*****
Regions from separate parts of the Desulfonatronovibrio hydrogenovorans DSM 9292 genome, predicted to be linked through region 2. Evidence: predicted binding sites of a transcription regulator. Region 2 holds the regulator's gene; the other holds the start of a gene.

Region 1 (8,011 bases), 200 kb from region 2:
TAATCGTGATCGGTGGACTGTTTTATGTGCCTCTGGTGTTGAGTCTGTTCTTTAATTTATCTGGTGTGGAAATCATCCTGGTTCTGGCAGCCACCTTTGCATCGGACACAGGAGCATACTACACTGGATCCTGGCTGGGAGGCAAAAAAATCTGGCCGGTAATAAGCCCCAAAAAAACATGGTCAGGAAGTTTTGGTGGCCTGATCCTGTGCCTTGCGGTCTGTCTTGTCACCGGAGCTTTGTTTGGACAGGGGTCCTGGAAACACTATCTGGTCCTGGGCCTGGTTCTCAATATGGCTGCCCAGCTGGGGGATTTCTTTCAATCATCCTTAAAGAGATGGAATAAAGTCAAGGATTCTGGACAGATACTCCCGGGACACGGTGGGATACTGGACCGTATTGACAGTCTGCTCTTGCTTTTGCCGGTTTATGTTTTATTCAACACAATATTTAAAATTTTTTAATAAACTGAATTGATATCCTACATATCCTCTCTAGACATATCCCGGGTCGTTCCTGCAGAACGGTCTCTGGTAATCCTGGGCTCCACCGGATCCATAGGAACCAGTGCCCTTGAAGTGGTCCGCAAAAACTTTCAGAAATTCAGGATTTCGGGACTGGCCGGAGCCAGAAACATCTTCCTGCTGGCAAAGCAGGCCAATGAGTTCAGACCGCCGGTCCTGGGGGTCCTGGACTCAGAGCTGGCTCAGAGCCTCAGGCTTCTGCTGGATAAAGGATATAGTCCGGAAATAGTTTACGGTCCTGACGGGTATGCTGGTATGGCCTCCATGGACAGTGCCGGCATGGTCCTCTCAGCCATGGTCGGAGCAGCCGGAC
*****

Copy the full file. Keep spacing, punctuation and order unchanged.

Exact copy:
Regions from separate parts of the Desulfonatronovibrio hydrogenovorans DSM 9292 genome, predicted to be linked through region 2. Evidence: predicted binding sites of a transcription regulator. Region 2 holds the regulator's gene; the other holds the start of a gene.

Region 1 (8,011 bases), 200 kb from region 2:
TAATCGTGATCGGTGGACTGTTTTATGTGCCTCTGGTGTTGAGTCTGTTCTTTAATTTATCTGGTGTGGAAATCATCCTGGTTCTGGCAGCCACCTTTGCATCGGACACAGGAGCATACTACACTGGATCCTGGCTGGGAGGCAAAAAAATCTGGCCGGTAATAAGCCCCAAAAAAACATGGTCAGGAAGTTTTGGTGGCCTGATCCTGTGCCTTGCGGTCTGTCTTGTCACCGGAGCTTTGTTTGGACAGGGGTCCTGGAAACACTATCTGGTCCTGGGCCTGGTTCTCAATATGGCTGCCCAGCTGGGGGATTTCTTTCAATCATCCTTAAAGAGATGGAATAAAGTCAAGGATTCTGGACAGATACTCCCGGGACACGGTGGGATACTGGACCGTATTGACAGTCTGCTCTTGCTTTTGCCGGTTTATGTTTTATTCAACACAATATTTAAAATTTTTTAATAAACTGAATTGATATCCTACATATCCTCTCTAGACATATCCCGGGTCGTTCCTGCAGAACGGTCTCTGGTAATCCTGGGCTCCACCGGATCCATAGGAACCAGTGCCCTTGAAGTGGTCCGCAAAAACTTTCAGAAATTCAGGATTTCGGGACTGGCCGGAGCCAGAAACATCTTCCTGCTGGCAAAGCAGGCCAATGAGTTCAGACCGCCGGTCCTGGGGGTCCTGGACTCAGAGCTGGCTCAGAGCCTCAGGCTTCTGCTGGATAAAGGATATAGTCCGGAAATAGTTTACGGTCCTGACGGGTATGCTGGTATGGCCTCCATGGACAGTGCCGGCATGGTCCTCTCAGCCATGGTCGGAGCAGCCGGAC